•  449
    Can we make mistakes about what rationality requires? A natural answer is that we can, since it is a platitude that rational belief does not require truth; it is possible for a belief to be rational and mistaken, and this holds for any subject matter at all. However, the platitude causes trouble when applied to rationality itself. The possibility of rational mistakes about what rationality requires generates a puzzle. When combined with two further plausible claims – the enkratic principle, and …Read more
  •  322
    Recklessness and Uncertainty: Jackson Cases and Merely Apparent Asymmetry
    Journal of Moral Philosophy 16 (4): 391-413. 2019.
    Is normative uncertainty like factual uncertainty? Should it have the same effects on our actions? Some have thought not. Those who defend an asymmetry between normative and factual uncertainty typically do so as part of the claim that our moral beliefs in general are irrelevant to both the moral value and the moral worth of our actions. Here I use the consideration of Jackson cases to challenge this view, arguing that we can explain away the apparent asymmetries between normative and factual un…Read more
  •  113
    Is it OK to Make Mistakes? Appraisal and False Normative Belief
    Dissertation, University of St Andrews. 2019.
    Sometimes we make mistakes, even when we try to do our best. When those mistakes are about normative matters, such as what is required, this leads to a puzzle. This puzzle arises from the possibility of misleading evidence about what rationality requires. I argue that the best way to solve this puzzle is to distinguish between two kinds of evaluation: requirement and appraisal. The strategy I defend connects three distinct debates in epistemology, ethics, and normativity: the debate over how our…Read more
  •  89
    Giving Up the Enkratic Principle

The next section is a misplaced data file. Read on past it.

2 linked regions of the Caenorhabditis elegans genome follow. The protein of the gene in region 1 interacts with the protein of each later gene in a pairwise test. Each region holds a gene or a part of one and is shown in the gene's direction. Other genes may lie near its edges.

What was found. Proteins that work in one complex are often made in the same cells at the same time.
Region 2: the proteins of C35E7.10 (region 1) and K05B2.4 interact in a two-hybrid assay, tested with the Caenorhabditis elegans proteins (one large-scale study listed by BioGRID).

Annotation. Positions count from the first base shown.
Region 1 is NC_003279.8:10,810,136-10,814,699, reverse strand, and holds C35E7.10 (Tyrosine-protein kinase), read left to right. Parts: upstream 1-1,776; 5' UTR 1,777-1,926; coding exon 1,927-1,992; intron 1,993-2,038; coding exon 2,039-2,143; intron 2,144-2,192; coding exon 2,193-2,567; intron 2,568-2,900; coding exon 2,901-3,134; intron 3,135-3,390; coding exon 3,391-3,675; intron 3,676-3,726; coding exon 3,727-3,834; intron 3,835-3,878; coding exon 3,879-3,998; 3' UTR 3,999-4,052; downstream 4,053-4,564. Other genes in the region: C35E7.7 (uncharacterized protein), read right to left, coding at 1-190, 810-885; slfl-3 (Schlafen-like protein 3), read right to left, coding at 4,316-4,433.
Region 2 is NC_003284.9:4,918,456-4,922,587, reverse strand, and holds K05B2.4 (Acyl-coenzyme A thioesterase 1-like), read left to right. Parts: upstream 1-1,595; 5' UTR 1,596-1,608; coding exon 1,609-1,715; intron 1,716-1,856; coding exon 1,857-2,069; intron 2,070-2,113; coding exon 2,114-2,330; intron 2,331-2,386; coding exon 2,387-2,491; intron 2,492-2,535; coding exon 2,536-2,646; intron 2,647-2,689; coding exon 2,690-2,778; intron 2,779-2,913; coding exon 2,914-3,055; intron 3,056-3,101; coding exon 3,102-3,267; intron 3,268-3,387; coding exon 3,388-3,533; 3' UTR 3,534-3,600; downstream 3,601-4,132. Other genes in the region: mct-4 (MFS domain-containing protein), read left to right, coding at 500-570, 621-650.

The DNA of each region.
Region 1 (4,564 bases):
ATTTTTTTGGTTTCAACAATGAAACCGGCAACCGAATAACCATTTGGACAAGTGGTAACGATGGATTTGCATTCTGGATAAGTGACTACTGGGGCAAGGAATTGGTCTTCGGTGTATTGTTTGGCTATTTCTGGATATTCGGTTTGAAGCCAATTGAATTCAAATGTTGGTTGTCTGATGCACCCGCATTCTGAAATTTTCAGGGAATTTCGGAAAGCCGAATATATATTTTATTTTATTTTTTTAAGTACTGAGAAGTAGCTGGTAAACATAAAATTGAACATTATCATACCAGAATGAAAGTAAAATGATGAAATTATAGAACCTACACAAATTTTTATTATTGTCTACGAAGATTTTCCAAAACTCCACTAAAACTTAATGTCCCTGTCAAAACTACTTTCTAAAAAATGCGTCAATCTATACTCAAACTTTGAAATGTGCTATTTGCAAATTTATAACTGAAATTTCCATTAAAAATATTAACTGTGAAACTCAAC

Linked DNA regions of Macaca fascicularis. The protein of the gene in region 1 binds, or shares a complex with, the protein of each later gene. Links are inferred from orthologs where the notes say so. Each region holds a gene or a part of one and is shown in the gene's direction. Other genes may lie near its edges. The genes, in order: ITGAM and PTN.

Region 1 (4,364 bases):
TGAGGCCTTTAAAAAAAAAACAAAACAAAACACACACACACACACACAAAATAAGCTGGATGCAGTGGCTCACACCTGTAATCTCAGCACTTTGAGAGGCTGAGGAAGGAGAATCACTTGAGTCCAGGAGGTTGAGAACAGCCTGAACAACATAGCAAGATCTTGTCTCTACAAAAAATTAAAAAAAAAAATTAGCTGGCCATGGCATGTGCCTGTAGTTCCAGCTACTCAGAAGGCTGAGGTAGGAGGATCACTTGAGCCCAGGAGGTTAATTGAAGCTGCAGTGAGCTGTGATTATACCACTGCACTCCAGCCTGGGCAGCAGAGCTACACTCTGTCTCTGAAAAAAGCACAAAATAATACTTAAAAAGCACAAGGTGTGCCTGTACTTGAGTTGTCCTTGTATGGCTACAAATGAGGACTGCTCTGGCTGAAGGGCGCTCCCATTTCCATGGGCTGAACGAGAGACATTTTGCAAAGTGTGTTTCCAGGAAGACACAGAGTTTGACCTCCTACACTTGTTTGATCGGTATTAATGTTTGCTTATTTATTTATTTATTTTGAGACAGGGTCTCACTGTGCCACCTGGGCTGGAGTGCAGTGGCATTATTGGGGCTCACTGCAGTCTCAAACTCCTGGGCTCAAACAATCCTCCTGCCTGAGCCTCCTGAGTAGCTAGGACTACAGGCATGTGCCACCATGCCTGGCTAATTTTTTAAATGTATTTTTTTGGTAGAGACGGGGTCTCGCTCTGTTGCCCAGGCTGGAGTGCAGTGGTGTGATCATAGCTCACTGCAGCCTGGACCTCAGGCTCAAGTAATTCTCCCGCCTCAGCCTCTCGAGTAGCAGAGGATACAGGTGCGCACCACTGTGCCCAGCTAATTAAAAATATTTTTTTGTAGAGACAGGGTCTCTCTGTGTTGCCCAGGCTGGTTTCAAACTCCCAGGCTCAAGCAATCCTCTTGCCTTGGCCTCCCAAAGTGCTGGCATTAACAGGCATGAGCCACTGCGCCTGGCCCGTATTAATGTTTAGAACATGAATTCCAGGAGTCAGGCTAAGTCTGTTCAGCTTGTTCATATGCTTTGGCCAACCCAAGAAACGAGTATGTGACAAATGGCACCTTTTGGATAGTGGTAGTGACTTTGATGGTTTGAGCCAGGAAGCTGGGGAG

Logos and Episteme: An International Journal of Epistemology. forthcoming.
    The Enkratic Principle enjoys something of a protected status as a requirement of rationality. I argue that this status is undeserved, at least in the epistemic domain. Compliance with the principle should not be thought of as a requirement of epistemic rationality, but rather as defeasible indication of epistemic blamelessness. To show this, I present the Puzzle of Inconsistent Requirements, and argue that the best way to solve this puzzle is to distinguish two kinds of epistemic evaluation – r…Read more
  •  83
    I argue for the unexceptionality of evidence about what rationality requires. Specifically, I argue that, as for other topics, one’s total evidence can sometimes support false beliefs about this. Despite being prima facie innocuous, a number of philosophers have recently denied this. Some have argued that the facts about what rationality requires are highly dependent on the agent’s situation, and change depending on what that situation is like (Bradley, 2019). Others have argued that a particula…Read more
  •  19
    Brian Weatherson, Normative Externalism (review)
    Philosophy 95 391-394. 2020.
    In Normative Externalism, Brian Weatherson argues that living up to one’s principles is overrated: “If one’s own principles are good, then one should conform to them. But that’s because they are good, not because they are one’s own.” (224). Weatherson argues that there is no reason to avoid being a hypocrite, or having incoherent beliefs, because Tthe first-order question of what you ought to do (or believe) is independent of the second-order question of what you ought to believe about what you …Read more